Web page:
Facebook manipulated the emotions of hundreds of thousands of its users, and found that they would pass on happy or sad emotions, it has said. The experiment, for which researchers did not gain specific consent, has provoked criticism from users with privacy and ethical concerns.
For one week in 2012, Facebook skewed nearly 700,000 users’ news feeds to either be happier or sadder than normal. The experiment found that after the experiment was over users’ tended to post positive or negative comments according to the skew that was given to their newsfeed.
The research has provoked distress because of the manipulation involved.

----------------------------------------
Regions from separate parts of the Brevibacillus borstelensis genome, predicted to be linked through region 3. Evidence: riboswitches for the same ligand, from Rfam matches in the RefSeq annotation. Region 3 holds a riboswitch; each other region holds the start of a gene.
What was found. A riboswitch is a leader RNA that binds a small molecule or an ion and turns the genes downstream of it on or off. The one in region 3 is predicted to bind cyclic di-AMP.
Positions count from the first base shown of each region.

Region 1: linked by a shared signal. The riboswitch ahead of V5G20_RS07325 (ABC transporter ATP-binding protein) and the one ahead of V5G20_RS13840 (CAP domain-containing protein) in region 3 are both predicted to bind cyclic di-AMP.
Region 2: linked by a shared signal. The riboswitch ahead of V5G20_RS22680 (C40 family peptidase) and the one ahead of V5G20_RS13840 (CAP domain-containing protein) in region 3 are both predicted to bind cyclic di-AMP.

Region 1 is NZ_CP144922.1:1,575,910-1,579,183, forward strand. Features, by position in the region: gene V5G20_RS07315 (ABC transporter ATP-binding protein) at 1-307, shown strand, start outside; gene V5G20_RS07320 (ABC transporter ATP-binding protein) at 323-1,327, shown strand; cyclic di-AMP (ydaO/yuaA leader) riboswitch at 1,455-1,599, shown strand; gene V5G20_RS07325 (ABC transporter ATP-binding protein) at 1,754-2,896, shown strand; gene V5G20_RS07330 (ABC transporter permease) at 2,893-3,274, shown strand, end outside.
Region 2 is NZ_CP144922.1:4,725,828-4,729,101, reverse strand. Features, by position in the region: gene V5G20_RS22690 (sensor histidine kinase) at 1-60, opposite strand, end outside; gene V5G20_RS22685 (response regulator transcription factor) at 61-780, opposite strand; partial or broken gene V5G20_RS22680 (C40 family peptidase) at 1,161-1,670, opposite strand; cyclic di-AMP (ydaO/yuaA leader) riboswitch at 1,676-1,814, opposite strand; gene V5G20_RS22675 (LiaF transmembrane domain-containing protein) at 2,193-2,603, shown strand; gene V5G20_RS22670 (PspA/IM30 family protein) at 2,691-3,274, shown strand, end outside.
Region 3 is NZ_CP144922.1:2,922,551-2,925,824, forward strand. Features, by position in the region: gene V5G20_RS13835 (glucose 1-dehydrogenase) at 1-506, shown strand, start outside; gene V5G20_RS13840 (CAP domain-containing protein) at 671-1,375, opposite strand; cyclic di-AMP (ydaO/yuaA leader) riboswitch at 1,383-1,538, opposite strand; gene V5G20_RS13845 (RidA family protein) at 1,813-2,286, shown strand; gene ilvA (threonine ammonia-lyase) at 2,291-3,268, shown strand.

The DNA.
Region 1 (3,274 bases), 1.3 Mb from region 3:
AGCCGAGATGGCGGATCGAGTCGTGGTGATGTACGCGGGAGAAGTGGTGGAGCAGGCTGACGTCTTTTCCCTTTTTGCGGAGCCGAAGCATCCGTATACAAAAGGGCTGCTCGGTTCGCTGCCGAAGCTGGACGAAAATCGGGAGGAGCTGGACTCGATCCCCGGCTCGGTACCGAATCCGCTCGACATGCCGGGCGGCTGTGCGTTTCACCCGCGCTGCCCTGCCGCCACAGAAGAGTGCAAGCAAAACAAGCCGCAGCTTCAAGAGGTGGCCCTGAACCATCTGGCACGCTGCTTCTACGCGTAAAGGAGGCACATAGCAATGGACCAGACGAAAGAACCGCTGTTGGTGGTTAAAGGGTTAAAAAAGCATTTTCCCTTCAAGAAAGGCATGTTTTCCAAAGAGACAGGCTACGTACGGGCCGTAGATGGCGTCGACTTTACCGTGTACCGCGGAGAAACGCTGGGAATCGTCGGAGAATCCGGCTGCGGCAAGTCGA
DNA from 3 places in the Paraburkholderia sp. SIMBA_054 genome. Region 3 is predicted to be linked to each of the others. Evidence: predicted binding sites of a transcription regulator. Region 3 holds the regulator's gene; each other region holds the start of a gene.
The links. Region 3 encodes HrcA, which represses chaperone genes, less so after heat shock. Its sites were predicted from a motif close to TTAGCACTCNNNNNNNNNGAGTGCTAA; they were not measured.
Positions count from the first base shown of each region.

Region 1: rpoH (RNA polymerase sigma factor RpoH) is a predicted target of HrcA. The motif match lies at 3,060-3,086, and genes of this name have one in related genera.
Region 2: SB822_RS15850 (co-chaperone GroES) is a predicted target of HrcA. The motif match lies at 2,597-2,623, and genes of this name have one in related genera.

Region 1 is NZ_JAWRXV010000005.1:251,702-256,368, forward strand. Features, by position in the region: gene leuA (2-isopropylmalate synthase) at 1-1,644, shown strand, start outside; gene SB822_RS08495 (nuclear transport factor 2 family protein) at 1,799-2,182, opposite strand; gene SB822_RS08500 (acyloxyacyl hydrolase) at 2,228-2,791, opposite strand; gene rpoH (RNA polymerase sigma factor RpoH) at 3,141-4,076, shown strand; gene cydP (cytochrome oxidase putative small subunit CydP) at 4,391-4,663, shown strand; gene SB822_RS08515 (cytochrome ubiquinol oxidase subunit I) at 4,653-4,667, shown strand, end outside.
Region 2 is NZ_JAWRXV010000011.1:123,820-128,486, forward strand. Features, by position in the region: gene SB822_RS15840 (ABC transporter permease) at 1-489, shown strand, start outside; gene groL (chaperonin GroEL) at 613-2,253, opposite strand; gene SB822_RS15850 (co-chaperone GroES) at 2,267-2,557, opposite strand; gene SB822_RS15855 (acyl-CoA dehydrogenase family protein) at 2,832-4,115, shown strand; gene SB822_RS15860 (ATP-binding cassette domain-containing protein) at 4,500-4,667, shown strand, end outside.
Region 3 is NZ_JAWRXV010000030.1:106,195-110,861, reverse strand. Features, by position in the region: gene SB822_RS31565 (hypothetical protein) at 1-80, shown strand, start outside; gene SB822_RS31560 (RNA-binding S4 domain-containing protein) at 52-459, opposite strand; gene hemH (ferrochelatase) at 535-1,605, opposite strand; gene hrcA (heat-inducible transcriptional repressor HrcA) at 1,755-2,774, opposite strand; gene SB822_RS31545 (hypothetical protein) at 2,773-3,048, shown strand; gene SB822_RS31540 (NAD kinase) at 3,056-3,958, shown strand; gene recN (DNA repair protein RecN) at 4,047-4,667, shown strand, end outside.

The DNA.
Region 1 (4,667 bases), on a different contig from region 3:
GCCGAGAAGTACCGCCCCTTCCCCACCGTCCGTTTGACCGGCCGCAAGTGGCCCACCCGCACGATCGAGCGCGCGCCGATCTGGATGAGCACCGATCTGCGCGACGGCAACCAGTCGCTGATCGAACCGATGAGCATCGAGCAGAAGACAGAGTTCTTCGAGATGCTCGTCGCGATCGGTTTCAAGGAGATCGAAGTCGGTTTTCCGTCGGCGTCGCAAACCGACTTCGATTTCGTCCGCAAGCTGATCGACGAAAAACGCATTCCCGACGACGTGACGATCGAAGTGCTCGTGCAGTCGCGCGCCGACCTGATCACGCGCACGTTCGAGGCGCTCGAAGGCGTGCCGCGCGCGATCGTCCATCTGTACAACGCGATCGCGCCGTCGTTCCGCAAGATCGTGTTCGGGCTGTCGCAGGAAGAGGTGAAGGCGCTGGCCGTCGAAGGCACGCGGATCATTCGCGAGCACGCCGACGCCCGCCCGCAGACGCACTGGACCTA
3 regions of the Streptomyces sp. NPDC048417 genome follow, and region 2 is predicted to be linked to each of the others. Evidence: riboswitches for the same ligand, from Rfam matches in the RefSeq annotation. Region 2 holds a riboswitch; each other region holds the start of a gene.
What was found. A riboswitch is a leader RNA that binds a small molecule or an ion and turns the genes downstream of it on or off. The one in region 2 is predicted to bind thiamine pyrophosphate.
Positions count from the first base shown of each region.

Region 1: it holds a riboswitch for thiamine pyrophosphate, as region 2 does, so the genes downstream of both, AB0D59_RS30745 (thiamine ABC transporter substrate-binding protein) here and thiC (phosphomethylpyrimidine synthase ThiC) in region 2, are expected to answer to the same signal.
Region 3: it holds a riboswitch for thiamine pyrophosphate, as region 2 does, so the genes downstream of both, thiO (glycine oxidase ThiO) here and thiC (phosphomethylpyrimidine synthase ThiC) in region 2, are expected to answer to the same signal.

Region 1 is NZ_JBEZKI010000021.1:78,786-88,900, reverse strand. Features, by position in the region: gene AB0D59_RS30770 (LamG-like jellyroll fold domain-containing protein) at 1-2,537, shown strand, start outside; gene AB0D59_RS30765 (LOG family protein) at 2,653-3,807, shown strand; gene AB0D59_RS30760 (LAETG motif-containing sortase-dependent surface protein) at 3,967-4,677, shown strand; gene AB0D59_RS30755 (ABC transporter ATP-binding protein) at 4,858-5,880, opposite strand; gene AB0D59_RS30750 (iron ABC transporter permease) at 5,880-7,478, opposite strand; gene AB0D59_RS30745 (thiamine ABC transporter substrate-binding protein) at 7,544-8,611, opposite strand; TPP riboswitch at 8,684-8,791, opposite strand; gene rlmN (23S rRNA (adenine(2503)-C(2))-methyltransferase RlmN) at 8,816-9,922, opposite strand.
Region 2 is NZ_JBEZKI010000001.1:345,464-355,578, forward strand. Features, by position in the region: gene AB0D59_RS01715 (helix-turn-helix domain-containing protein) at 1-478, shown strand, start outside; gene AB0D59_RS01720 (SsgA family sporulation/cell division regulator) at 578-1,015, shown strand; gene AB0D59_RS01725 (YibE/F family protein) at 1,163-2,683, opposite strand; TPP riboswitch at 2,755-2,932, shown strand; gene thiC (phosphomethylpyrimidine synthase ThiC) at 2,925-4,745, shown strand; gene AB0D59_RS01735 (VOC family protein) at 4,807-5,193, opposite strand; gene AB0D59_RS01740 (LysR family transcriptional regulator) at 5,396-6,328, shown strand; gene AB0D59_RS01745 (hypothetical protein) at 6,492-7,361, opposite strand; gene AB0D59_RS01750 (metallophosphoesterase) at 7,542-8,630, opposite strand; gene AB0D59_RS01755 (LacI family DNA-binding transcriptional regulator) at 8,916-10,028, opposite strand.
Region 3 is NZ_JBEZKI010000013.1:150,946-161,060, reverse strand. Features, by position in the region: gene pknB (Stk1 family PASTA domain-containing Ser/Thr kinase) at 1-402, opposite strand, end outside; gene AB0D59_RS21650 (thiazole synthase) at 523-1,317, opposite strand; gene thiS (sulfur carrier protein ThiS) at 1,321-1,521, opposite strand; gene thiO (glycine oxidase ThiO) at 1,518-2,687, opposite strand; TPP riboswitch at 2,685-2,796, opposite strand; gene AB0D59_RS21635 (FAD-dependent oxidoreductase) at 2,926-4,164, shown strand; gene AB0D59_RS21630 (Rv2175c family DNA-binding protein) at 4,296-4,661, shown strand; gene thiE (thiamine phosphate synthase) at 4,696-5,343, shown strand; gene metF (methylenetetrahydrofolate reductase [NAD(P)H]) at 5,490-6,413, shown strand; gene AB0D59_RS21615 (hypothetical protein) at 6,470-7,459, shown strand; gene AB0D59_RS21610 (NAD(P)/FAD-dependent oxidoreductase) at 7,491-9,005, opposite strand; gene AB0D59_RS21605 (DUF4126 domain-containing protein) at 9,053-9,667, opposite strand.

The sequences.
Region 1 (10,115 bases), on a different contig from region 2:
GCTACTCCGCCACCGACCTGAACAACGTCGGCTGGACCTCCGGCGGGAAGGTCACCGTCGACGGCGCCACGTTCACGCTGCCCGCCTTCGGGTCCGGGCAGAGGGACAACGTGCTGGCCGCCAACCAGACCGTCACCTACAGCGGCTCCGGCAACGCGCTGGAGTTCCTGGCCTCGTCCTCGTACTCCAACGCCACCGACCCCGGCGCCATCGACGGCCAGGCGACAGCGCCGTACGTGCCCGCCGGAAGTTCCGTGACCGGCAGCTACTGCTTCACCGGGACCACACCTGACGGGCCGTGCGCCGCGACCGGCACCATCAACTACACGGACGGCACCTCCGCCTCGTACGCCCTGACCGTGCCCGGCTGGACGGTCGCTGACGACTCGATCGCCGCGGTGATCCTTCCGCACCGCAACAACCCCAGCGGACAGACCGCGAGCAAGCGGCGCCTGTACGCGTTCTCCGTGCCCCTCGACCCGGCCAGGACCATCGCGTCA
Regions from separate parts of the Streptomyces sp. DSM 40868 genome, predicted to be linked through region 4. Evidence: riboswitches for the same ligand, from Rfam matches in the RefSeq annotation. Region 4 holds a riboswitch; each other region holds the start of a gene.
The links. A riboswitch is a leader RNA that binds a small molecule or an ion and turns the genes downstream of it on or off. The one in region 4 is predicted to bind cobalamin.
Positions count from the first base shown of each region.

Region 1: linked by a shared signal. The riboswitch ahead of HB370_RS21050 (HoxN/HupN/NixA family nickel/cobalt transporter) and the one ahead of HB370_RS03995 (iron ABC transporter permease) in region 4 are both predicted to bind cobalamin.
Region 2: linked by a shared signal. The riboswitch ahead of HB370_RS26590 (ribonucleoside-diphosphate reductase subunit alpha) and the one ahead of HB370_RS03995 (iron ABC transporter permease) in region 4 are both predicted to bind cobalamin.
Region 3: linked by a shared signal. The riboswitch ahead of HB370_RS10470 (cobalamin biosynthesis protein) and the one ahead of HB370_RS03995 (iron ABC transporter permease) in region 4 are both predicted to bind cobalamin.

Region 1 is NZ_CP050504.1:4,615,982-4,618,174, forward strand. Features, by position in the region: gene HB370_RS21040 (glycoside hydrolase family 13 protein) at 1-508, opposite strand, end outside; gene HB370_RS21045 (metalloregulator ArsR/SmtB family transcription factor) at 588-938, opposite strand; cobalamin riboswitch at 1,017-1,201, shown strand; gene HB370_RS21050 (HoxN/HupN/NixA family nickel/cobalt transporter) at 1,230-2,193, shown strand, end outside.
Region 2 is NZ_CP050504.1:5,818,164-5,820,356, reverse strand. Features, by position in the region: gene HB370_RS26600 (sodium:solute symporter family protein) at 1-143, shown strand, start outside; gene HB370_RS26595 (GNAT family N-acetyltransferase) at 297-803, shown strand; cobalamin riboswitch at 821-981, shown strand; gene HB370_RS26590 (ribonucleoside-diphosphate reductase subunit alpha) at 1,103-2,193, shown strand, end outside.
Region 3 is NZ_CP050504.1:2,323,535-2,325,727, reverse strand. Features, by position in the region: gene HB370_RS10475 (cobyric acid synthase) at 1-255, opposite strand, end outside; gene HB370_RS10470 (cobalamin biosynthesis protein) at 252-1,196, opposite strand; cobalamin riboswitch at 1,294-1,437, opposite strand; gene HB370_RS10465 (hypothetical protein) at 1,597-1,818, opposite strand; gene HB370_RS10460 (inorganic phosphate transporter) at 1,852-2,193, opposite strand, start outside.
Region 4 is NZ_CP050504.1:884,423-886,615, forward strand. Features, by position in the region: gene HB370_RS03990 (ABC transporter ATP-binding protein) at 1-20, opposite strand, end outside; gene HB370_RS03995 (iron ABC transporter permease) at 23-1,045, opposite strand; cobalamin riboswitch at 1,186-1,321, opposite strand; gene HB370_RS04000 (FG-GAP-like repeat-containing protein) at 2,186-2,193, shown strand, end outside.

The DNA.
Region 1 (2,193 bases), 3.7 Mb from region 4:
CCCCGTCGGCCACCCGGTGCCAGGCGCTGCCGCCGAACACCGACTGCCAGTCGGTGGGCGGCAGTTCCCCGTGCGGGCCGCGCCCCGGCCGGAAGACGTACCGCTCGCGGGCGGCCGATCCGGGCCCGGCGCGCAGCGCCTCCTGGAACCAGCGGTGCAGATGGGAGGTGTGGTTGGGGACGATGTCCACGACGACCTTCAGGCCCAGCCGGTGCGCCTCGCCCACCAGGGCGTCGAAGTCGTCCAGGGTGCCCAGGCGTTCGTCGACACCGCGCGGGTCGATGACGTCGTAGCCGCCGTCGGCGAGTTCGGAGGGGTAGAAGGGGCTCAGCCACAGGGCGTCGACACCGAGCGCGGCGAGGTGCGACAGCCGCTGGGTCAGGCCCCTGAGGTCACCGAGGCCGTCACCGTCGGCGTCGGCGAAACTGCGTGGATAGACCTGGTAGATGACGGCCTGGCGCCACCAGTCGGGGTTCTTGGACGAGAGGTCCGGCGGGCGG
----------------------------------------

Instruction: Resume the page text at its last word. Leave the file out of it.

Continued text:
Clearly plenty of ads try to manipulative us with positive emotions, and without telling us. There are also plenty of sad songs, or for that matter sad movies and sad advertisements, again running an agenda for their own manipulative purposes. Is the problem with Facebook its market power? Or is the the sheer and unavoidable transparency of the notion that Facebook is inducing us to pass along similar emotions to our network of contacts, thus making us manipulators too, and in a way which is hard to us to avoid thinking about? What would Robin Hanson say?
Note by the way that “The effect the study documents is very small, as little as one-tenth of a percent of an observed change.” How much that eventually dwindles, explodes, or dampens out in the longer run I would say is still not known to us. My intuition however is that we see a lot of longer-run dampening and also intertemporal substitution of emotions, meaning this is pretty close to a non-event.
I hope you’re not too sad about this post [smiley face]!